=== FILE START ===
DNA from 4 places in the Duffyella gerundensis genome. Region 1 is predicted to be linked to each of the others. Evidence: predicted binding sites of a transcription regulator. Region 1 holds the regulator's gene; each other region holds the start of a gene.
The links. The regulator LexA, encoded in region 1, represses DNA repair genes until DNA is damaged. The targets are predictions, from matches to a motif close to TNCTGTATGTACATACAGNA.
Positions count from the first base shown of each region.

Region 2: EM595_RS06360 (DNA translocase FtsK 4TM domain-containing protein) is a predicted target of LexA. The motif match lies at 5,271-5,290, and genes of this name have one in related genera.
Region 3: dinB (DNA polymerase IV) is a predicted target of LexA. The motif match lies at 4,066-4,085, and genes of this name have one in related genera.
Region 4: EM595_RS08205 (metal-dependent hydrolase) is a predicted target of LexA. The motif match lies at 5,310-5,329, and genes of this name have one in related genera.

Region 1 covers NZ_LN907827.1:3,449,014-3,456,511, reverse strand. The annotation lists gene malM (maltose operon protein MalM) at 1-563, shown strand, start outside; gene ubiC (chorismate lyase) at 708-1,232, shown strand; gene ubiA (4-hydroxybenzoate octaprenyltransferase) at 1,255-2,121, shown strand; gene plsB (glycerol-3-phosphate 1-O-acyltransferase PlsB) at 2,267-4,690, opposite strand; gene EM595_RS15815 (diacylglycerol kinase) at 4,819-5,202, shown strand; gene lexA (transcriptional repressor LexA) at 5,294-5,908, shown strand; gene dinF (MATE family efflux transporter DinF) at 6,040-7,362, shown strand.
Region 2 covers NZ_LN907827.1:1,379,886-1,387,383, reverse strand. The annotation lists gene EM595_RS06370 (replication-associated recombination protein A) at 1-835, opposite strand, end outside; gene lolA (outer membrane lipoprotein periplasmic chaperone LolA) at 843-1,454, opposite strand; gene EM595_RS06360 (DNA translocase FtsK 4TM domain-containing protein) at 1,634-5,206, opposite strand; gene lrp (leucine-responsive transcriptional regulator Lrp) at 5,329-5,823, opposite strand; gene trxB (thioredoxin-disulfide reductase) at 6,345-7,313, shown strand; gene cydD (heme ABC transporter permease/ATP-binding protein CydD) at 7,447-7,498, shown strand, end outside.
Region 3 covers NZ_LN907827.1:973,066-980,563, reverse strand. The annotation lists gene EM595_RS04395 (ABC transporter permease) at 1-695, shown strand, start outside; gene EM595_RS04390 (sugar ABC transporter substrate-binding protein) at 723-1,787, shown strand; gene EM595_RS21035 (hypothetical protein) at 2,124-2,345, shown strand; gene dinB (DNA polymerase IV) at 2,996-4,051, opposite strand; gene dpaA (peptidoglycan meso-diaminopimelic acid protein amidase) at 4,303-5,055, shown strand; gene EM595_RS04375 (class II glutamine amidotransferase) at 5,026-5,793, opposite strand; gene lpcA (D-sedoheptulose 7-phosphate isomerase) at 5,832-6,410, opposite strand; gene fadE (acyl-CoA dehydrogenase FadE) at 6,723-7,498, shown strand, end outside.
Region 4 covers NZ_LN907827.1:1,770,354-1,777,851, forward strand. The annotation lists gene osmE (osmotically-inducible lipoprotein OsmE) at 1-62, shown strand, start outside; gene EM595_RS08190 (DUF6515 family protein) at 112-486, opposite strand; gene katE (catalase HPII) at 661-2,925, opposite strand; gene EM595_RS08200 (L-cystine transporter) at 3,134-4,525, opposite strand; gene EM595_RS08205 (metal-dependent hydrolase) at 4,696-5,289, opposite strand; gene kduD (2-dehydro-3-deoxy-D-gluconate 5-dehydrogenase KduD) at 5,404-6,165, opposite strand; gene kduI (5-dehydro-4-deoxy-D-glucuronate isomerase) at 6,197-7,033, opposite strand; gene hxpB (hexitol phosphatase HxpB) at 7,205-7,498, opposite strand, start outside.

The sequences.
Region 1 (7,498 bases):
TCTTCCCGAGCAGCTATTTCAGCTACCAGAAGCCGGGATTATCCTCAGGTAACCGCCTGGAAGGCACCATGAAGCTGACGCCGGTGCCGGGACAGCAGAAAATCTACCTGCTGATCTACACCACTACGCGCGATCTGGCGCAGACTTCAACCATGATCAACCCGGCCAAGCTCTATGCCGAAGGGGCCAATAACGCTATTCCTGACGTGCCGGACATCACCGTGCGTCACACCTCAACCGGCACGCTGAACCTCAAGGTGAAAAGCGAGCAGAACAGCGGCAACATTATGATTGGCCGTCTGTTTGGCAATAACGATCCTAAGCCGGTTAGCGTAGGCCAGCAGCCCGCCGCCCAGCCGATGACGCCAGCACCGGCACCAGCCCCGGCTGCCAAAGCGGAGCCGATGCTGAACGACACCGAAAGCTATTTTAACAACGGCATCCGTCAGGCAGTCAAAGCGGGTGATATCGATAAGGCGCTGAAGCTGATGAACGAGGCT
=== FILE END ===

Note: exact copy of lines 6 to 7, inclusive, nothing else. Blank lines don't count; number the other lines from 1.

Region 4: EM595_RS08205 (metal-dependent hydrolase) is a predicted target of LexA. The motif match lies at 5,310-5,329, and genes of this name have one in related genera.

Region 1 covers NZ_LN907827.1:3,449,014-3,456,511, reverse strand. The annotation lists gene malM (maltose operon protein MalM) at 1-563, shown strand, start outside; gene ubiC (chorismate lyase) at 708-1,232, shown strand; gene ubiA (4-hydroxybenzoate octaprenyltransferase) at 1,255-2,121, shown strand; gene plsB (glycerol-3-phosphate 1-O-acyltransferase PlsB) at 2,267-4,690, opposite strand; gene EM595_RS15815 (diacylglycerol kinase) at 4,819-5,202, shown strand; gene lexA (transcriptional repressor LexA) at 5,294-5,908, shown strand; gene dinF (MATE family efflux transporter DinF) at 6,040-7,362, shown strand.